Gödel, Escher, Bach

Gödel, Escher, Bach

An Eternal Golden Braid

Book - 1999
Average Rating:
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Winner of the Pulitzer Prize
A metaphorical fugue on minds and machines in the spirit of Lewis Carroll
Douglas Hofstadter's book is concerned directly with the nature of "maps" or links between formal systems. However, according to Hofstadter, the formal system that underlies all mental activity transcends the system that supports it. If life can grow out of the formal chemical substrate of the cell, if consciousness can emerge out of a formal system of firing neurons, then so too will computers attain human intelligence. G#65533;del, Escher, Bach is a wonderful exploration of fascinating ideas at the heart of cognitive science: meaning, reduction, recursion, and much more.
Publisher: New York : Basic Books, 1999
Edition: 20th anniversary ed. with a new pref.
ISBN: 9780465026562
0465026567
Call Number: 510.1 H678g 1999
Characteristics: 23, xxi, 777 p. : ill. ; 23 cm

Opinion

From Library Staff

Of course, it's not all fiction and poetry... Hofstader's nimble and fascinating book will expand your thinking on cognition and thought in a thrice. The trilogy Memories of Fire by Eduardo Galeano will do the same for your thinking on Latin American history, while Vera Brittain's memoir Testamen... Read More »

List - Symmetry
SFPL_BusSciLibrarians Feb 03, 2015

Douglas Hofstadter's book focuses on the nature of "maps" or links between formal systems.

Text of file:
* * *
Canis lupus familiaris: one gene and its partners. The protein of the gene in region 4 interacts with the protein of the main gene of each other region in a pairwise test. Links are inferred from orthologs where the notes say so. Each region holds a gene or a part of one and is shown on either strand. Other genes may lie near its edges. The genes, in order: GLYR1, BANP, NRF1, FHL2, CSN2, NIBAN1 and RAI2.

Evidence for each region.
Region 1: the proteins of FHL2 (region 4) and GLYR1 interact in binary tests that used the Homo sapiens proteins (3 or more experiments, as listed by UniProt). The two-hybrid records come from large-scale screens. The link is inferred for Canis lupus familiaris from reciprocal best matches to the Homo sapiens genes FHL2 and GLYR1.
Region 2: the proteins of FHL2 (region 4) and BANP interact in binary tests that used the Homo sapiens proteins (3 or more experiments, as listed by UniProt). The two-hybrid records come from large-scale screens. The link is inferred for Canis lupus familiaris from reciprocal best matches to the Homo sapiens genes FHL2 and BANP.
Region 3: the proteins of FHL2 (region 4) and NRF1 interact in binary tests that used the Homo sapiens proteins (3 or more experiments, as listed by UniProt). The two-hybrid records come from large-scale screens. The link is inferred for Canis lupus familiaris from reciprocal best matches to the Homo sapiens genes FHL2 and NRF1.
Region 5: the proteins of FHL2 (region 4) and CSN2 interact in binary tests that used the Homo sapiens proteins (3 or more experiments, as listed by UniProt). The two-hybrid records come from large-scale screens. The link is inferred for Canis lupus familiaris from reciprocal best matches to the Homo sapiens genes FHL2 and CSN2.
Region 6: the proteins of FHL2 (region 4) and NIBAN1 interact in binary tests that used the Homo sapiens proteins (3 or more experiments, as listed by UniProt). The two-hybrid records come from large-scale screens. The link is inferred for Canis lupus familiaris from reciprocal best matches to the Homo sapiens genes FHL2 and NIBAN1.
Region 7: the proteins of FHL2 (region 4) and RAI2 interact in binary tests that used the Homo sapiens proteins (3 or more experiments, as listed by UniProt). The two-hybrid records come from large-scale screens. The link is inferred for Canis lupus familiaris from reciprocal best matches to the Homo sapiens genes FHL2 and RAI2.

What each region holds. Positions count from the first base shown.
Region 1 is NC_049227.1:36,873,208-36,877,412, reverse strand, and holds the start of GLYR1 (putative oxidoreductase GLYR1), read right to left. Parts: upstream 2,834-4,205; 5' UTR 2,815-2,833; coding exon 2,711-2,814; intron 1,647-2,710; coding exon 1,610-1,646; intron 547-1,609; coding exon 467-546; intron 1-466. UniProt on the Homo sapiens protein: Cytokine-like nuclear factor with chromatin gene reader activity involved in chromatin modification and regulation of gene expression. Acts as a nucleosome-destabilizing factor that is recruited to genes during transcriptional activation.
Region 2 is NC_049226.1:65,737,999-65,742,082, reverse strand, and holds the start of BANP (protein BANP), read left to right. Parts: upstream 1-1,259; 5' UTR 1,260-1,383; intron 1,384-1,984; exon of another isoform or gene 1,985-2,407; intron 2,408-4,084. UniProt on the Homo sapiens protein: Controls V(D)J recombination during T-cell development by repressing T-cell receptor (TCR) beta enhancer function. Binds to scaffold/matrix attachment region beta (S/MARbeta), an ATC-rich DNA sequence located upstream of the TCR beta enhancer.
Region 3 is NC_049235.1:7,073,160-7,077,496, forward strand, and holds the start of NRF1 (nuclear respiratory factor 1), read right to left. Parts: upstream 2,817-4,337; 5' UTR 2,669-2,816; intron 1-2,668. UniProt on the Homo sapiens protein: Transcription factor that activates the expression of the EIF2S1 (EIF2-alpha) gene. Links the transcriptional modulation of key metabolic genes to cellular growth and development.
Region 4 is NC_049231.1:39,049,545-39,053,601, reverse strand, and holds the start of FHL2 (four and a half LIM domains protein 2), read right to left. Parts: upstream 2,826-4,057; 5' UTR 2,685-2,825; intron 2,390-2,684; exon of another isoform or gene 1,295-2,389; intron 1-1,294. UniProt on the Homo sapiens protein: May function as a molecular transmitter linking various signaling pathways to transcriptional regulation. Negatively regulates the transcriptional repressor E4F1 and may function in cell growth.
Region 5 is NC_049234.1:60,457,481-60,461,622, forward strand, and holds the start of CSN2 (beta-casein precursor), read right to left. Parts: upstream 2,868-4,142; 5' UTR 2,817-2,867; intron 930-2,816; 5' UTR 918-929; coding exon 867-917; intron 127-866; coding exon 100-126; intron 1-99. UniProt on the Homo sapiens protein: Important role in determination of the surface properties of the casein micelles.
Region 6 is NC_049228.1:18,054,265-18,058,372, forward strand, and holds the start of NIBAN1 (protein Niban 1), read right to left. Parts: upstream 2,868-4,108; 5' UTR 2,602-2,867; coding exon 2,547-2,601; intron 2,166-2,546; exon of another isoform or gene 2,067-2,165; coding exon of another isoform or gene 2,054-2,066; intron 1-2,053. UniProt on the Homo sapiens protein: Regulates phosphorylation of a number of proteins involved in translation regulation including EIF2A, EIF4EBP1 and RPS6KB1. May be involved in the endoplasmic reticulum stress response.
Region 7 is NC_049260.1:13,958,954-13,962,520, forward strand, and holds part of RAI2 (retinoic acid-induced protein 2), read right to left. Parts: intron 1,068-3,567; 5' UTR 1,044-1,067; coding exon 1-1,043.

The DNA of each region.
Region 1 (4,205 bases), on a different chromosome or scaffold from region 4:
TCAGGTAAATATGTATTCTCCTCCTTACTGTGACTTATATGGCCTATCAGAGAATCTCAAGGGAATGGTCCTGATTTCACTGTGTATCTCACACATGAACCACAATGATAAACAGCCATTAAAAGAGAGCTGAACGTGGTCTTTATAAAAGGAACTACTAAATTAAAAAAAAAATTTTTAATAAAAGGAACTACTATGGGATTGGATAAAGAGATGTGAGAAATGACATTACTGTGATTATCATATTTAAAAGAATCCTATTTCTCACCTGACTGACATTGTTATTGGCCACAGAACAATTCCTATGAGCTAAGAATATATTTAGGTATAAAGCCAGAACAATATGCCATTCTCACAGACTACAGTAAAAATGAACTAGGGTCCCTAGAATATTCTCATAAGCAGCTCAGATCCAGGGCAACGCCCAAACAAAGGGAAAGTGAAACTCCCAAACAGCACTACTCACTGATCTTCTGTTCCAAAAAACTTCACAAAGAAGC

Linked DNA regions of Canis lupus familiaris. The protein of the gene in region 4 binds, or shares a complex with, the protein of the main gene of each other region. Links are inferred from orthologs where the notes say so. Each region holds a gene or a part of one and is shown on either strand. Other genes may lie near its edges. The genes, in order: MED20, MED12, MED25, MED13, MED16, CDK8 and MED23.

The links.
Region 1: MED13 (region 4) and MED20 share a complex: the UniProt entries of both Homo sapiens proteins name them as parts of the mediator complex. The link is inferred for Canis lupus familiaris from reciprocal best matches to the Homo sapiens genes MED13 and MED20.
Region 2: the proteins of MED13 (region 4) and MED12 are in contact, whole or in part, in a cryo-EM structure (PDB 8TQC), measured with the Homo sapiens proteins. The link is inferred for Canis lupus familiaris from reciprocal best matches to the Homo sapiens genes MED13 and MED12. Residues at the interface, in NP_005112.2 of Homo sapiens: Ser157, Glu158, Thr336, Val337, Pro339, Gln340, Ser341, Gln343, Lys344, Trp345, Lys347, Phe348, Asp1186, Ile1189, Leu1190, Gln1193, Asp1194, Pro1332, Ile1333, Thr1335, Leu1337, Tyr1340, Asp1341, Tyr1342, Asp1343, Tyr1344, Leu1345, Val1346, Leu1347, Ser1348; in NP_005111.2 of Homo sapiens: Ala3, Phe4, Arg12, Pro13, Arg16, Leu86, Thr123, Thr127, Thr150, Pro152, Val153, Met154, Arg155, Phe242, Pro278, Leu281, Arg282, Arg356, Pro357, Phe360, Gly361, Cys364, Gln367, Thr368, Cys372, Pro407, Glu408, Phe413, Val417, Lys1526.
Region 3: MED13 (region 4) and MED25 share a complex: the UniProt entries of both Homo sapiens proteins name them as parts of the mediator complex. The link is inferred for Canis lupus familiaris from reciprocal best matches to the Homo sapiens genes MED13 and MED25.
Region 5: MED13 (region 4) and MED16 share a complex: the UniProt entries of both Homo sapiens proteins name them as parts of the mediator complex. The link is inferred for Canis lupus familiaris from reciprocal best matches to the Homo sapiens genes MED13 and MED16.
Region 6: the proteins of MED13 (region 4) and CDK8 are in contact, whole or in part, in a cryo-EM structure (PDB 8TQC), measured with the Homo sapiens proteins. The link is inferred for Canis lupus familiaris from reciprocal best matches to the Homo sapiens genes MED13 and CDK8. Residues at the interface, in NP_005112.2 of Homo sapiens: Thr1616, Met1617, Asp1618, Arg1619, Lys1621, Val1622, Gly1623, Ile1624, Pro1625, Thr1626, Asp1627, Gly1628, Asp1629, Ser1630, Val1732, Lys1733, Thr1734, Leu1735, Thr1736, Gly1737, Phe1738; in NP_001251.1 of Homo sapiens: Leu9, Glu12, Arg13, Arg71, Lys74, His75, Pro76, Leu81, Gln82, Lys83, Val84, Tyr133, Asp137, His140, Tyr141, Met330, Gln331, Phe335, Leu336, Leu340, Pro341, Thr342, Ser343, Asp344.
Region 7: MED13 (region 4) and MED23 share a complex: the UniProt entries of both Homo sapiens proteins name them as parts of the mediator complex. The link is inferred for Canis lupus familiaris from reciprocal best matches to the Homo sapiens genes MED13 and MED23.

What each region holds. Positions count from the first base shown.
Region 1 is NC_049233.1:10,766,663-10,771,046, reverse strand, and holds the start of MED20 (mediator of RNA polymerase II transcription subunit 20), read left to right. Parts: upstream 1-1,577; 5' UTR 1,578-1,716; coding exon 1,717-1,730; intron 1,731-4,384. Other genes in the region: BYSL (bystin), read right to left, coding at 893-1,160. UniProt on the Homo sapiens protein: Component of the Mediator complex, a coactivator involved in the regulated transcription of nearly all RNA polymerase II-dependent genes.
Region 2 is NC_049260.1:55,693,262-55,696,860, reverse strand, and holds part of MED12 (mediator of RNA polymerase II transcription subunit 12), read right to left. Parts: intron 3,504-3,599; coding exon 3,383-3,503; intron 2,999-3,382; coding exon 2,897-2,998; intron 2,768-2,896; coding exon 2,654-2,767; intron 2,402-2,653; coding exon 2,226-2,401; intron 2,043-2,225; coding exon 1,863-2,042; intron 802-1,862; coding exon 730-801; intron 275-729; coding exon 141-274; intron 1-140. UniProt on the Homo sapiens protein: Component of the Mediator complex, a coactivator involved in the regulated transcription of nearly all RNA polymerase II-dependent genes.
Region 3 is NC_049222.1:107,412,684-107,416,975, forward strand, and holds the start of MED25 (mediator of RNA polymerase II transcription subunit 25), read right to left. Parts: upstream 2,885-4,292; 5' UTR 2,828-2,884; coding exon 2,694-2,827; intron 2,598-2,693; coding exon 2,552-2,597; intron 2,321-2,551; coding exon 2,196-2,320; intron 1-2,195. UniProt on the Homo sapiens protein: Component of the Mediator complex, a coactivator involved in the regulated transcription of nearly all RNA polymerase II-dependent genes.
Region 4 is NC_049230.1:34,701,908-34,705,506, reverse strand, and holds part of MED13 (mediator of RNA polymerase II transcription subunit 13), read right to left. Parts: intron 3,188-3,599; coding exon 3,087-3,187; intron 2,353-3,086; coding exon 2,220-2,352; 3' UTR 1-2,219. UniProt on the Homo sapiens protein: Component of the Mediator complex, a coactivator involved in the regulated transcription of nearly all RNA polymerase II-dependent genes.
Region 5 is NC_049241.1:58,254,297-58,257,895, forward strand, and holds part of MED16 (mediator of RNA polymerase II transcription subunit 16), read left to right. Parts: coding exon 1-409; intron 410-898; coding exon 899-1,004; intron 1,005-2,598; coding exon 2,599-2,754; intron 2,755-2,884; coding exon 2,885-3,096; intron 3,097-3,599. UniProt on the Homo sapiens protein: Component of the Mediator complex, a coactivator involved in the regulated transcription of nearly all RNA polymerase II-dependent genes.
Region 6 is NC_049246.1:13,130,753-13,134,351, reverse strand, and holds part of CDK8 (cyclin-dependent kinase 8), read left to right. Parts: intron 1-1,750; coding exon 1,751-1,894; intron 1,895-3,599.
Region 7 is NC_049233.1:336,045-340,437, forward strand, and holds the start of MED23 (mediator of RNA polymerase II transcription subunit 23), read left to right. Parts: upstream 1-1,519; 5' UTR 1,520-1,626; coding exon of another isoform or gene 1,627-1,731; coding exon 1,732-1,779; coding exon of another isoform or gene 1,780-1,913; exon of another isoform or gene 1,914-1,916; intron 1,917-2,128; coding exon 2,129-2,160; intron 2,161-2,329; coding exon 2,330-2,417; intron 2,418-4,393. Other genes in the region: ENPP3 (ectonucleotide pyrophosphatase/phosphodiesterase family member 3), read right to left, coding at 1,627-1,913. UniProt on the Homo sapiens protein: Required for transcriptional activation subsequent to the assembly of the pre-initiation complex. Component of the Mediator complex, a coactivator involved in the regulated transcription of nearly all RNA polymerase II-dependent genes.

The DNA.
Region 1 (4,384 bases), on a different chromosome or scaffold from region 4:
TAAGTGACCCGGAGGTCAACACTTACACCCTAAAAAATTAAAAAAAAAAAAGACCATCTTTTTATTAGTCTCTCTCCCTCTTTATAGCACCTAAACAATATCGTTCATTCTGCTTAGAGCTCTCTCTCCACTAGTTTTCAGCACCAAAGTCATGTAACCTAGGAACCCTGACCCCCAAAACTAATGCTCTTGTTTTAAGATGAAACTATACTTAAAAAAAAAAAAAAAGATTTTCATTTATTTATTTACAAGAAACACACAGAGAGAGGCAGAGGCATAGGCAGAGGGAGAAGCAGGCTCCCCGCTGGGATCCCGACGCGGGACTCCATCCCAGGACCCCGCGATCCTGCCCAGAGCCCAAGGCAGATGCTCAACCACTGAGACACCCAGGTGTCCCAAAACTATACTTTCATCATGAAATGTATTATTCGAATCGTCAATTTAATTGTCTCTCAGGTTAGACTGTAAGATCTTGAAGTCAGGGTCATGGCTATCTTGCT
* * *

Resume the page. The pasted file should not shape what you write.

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k
kyky69
Dec 22, 2015

NECESSARY reading for anyone interested in symmetry amongst subjects -- math, philosophy, physics, music

shows the aesthetic beauty & symmetry in all things, it's quite amazingly profound as well.

m
maroon_chicken
Nov 01, 2015

This book was great!! It links together the mathematics of Kurt Gödel, the art of M. C. Escher, and the music of J S Bach in an "Eternal golden braid," following themes of formal logic, self-reference, and paradox in math, art, and music. It has a lot of information on computers and artificial intelligence, which is interesting, although it happens to be 36 years old.
I would say Godel Escher Bach is the #2 wisest book I have read (second only to Winnie the Pooh), and I would recommend it to anyone with a love of math and art who is ready for a very large and fairly difficult book.

c
CamRowe
Apr 13, 2015

A pithy, and for me, challenging read that's well worth the time. If you like patterns, puzzles, and perplexity this book may be for you.

l
library_babe
Oct 26, 2010

An esoteric and lovely meditation on human thought, creativity and the meaning of self. Love the way this book combines art, music, math, and cognitive science told through clever and witty language.

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